Hong Kong stocks tumbled Tuesday as protests that have jolted the city for more than two months fuel political and economic uncertainty, with China's growing frustration leading to worries it will take a tougher line with the standoff.
The increasingly violent unrest in the key financial hub comes as world markets are hit by fears about the global economy and dimming hopes for trade talks between China and the United States.
In the latest development, Hong Kong's busy international airport was forced to cancel hundreds of flights in and out on Monday as thousands of demonstrators descended, stranding thousands of passengers.
Hundreds of flights were still listed as cancelled at the airport, one of the world's busiest, and protesters called for a new gathering there later in the day.
The abrupt closure came 10 weeks into a crisis that has seen millions of people take to Hong Kong's streets in the biggest challenge to Chinese rule of the semi-autonomous city since its 1997 handover from Britain.
Hong Kong's Beijing-backed leader Carrie Lam has ruled out making concessions and on Tuesday she warned that violence would push the city down a "path of no return".
That came a day after China described violent protests as "terrorism", which analysts said raised concerns among investors.
Stephen Innes, managing partner at VM Markets, said: "Dropping the 'T' word is particularly disturbing as it does suggest a more aggressive mainland response, which triggered a wave of risk aversion across global markets."
The Hang Seng Index was down 1.86 percent, or 479.07 points, at 25,345.65 by the break.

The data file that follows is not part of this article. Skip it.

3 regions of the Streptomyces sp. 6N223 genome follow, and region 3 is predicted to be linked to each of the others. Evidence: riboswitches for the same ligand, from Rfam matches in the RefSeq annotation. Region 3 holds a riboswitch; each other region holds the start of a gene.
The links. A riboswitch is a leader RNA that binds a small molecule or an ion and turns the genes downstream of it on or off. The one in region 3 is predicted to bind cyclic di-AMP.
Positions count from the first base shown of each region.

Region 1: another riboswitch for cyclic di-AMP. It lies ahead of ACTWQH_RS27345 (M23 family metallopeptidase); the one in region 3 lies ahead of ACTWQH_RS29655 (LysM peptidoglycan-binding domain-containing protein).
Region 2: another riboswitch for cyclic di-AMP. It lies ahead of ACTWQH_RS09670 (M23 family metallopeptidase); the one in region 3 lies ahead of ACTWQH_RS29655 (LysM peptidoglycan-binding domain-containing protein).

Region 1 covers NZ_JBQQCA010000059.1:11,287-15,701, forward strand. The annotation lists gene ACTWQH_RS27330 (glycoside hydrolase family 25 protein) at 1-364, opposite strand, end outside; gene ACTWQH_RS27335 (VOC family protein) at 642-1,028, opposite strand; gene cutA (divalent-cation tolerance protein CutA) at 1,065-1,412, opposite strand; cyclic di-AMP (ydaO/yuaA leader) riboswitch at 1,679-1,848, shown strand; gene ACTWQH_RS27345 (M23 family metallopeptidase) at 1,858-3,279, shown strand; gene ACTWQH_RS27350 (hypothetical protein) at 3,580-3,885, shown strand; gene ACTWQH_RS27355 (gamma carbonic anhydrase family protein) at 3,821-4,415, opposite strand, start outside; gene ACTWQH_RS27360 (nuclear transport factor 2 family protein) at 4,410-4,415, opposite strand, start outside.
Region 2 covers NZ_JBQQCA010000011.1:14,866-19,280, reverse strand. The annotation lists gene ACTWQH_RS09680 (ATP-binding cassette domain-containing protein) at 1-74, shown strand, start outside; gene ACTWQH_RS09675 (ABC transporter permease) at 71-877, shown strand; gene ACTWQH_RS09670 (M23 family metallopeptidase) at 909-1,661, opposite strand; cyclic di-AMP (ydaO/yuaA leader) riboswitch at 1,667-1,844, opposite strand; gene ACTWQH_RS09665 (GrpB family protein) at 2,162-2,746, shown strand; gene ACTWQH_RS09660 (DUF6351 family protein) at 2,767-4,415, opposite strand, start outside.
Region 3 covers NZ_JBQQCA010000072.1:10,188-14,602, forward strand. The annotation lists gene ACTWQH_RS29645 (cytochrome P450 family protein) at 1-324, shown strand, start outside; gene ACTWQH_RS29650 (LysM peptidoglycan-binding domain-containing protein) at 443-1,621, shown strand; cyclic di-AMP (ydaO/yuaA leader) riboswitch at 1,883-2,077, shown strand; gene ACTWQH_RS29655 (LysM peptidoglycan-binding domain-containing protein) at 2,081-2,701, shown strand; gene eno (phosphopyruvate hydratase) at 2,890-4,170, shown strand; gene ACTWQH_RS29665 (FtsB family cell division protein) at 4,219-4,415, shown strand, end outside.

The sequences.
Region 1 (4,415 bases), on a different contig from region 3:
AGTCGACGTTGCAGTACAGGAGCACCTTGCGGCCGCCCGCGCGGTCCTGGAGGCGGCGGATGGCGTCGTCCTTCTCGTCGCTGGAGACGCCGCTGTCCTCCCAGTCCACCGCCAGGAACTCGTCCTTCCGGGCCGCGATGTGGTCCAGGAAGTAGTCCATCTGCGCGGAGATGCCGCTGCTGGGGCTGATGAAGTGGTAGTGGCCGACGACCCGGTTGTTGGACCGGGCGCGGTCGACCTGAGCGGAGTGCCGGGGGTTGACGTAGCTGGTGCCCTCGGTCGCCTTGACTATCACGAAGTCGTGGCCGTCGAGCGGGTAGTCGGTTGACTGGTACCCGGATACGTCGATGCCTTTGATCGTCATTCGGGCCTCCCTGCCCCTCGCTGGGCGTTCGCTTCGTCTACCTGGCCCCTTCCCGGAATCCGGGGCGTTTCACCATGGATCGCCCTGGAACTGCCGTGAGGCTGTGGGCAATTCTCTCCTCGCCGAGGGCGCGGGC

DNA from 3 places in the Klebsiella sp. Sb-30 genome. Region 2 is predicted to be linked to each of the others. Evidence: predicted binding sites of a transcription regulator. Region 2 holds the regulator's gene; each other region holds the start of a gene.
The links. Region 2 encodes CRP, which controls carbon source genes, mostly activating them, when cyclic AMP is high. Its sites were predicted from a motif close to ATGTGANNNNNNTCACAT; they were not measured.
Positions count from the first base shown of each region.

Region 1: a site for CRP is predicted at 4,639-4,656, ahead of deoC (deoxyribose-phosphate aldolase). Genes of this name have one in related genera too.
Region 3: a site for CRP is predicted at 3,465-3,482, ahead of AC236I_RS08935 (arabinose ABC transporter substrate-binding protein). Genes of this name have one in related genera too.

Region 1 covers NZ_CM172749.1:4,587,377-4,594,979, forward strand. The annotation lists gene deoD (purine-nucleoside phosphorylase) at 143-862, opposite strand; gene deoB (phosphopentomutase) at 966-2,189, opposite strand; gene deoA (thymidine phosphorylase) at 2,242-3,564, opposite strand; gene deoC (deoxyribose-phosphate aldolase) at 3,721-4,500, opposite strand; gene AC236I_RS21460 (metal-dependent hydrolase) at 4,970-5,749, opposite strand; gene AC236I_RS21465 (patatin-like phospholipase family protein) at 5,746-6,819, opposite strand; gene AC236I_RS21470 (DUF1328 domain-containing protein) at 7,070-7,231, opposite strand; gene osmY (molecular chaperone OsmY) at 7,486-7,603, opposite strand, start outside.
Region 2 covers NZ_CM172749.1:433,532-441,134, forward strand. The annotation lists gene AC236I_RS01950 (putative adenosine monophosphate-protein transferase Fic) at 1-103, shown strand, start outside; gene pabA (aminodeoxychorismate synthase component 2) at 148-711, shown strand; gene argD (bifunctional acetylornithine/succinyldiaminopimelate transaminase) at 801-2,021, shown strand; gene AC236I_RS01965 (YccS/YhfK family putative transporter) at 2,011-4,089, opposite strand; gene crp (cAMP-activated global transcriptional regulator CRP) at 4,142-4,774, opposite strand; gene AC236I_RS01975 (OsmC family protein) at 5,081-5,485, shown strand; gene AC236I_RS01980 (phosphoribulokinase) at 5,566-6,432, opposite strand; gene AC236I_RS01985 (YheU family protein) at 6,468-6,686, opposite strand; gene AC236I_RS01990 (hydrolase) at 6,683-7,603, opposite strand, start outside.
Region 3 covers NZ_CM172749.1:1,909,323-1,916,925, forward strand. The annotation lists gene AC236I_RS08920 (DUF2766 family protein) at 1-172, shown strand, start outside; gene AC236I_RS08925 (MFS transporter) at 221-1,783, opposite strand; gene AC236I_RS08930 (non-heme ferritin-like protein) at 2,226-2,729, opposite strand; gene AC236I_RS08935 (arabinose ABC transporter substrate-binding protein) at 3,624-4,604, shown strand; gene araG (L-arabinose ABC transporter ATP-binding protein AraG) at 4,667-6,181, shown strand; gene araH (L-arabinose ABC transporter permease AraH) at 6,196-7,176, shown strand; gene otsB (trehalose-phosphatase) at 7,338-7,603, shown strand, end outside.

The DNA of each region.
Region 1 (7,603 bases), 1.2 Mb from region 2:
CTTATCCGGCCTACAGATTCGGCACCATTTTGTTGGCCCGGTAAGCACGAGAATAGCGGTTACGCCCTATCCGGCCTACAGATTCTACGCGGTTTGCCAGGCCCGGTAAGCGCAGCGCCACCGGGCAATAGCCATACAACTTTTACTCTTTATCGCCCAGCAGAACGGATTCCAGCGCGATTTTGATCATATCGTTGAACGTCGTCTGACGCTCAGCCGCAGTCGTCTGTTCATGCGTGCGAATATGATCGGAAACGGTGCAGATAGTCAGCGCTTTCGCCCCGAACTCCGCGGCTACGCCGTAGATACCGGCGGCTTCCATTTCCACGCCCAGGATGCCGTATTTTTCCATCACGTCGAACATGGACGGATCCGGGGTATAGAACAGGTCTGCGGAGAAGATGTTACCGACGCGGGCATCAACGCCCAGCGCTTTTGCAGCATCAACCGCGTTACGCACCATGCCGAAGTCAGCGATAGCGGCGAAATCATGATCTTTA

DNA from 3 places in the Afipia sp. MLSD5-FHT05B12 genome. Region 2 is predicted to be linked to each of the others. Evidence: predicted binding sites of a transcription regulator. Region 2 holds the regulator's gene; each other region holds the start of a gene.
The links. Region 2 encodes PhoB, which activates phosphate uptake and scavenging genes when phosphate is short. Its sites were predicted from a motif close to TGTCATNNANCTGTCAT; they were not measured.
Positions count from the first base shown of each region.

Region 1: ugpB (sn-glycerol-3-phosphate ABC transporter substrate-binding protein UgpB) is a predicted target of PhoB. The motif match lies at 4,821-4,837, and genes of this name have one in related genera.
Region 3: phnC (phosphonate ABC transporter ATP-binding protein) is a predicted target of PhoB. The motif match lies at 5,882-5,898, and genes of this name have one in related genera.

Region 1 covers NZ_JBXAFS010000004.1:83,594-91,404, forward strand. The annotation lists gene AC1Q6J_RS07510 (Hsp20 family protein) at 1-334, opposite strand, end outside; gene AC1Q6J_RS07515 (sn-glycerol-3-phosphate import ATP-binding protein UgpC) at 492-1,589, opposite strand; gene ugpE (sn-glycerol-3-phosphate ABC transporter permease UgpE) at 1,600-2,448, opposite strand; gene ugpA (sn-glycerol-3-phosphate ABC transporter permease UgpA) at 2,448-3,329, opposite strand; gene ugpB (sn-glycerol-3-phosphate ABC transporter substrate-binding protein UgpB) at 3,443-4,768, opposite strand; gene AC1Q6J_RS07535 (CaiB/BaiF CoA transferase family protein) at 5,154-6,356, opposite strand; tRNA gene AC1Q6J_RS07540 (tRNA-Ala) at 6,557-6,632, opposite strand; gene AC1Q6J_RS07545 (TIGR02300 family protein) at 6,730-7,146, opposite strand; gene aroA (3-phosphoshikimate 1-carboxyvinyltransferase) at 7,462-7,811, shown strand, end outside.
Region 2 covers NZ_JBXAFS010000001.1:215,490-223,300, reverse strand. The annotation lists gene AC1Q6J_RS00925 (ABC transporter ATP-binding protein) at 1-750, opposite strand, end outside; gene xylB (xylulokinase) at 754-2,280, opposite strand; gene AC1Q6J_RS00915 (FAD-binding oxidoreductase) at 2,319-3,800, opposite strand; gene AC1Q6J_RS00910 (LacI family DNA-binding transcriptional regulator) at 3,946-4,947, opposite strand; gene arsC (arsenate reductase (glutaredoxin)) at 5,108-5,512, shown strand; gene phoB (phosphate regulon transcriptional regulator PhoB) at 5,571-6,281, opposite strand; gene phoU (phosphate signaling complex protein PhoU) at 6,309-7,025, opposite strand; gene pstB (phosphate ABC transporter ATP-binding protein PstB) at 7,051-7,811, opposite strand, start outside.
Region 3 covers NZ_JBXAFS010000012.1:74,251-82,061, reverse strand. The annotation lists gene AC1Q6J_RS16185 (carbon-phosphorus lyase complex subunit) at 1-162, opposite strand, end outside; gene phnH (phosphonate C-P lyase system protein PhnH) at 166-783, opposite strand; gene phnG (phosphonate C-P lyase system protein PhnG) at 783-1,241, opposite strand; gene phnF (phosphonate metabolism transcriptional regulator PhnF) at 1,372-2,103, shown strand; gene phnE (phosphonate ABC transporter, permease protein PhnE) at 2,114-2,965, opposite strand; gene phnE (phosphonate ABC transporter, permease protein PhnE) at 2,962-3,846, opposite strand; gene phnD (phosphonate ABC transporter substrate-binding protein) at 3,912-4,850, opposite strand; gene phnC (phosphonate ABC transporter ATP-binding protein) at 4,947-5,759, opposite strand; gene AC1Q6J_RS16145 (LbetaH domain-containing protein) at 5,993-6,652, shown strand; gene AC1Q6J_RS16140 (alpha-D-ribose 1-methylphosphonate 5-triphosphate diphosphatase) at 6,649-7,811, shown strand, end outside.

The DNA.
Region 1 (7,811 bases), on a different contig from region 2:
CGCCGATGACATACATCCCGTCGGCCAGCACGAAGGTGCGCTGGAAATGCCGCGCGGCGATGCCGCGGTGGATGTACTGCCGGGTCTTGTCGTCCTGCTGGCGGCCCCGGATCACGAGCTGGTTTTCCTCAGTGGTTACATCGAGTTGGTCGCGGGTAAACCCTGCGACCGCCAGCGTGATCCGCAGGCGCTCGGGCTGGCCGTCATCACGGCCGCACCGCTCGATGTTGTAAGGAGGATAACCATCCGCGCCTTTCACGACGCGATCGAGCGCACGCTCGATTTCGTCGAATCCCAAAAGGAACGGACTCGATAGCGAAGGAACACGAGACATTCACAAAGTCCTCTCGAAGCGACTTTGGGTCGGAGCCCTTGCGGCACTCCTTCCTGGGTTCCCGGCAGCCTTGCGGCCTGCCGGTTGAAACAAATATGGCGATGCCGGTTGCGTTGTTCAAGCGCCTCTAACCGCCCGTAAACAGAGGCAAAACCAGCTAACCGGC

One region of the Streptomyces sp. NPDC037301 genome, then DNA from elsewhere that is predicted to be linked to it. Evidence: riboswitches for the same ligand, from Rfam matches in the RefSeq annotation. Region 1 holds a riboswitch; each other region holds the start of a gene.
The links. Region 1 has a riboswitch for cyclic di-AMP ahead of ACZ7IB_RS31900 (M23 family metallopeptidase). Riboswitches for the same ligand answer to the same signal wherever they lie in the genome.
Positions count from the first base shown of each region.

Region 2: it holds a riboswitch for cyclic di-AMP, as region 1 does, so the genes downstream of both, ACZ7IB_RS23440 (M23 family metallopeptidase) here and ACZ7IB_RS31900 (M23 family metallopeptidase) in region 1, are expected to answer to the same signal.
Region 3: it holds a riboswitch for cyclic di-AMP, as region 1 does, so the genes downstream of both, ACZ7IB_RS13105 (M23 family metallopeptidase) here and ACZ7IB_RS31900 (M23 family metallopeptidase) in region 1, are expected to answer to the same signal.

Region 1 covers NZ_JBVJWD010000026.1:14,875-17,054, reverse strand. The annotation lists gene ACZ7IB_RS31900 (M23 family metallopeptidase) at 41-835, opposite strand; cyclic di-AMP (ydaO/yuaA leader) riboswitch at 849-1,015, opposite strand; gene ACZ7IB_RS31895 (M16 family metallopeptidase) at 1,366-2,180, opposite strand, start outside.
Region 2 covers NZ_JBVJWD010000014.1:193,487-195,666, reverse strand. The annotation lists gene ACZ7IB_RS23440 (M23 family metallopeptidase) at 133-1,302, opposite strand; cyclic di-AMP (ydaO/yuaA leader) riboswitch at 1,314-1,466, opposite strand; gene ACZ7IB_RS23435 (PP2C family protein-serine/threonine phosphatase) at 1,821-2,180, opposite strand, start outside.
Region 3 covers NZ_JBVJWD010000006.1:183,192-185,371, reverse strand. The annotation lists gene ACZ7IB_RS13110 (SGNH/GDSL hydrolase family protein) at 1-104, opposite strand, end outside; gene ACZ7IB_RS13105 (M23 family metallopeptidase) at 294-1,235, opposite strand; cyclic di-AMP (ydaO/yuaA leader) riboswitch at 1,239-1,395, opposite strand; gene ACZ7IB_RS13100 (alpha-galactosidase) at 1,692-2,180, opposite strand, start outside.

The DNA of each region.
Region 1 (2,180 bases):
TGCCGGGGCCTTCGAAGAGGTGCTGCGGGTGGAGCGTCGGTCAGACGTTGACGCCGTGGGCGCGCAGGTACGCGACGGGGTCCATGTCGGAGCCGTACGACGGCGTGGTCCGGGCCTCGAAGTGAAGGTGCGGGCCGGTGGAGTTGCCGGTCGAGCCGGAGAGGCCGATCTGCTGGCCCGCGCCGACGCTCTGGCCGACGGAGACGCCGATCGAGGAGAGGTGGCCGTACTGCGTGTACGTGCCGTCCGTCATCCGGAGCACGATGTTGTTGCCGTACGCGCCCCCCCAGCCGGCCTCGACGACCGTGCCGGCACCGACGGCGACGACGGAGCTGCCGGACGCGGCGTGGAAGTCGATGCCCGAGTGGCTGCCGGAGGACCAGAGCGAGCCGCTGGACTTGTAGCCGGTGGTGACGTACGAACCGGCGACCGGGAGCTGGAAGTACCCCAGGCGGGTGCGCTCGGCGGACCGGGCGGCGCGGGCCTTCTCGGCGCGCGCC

'Situation will get worse'
Losses were across the board, with carrier Cathay Pacific shedding more than four percent as it was hit by the cancellation of several flights.
It had already lost almost five percent on Monday after Beijing banned airline staff supporting Hong Kong protesters from flights going through the mainland. Cathay parent Swire Pacific was down 1.17 percent Tuesday, a day after losing more than six percent.
MTR Corp, which runs the city's subway network that has seen a number of high-profile violent clashes between protesters and police, was down 3.14 percent.
Among other firms casino operators were hurt by worries about visitor numbers with Galaxy Entertainment and Sands China both more than three percent off.
There were also big losses for property giants. Sino Land shed almost two percent, Henderson Land fell 1.6 percent and New World Development was off more than one percent.
Market heavyweight and tech giant Tencent retreated 1.29 percent while insurer AIA slipped 2.78 percent.
The long-running demonstrations have had an impact on the city's economy, with the crucial shopping sector being hammered — data showed retail sales sank a much more than expected 6.7 percent on-year in June.
And the economy expanded just 0.6 percent in the second quarter, well short of forecasts.
And there were warnings for more trouble ahead for the Hang Seng.
"It looks like the situation will get worse," Airy Lau, investment director at Fair Capital Management. "Together with the higher global recession risk from US-China friction, the Hang Seng Index is likely to have 5-10 percent more downside."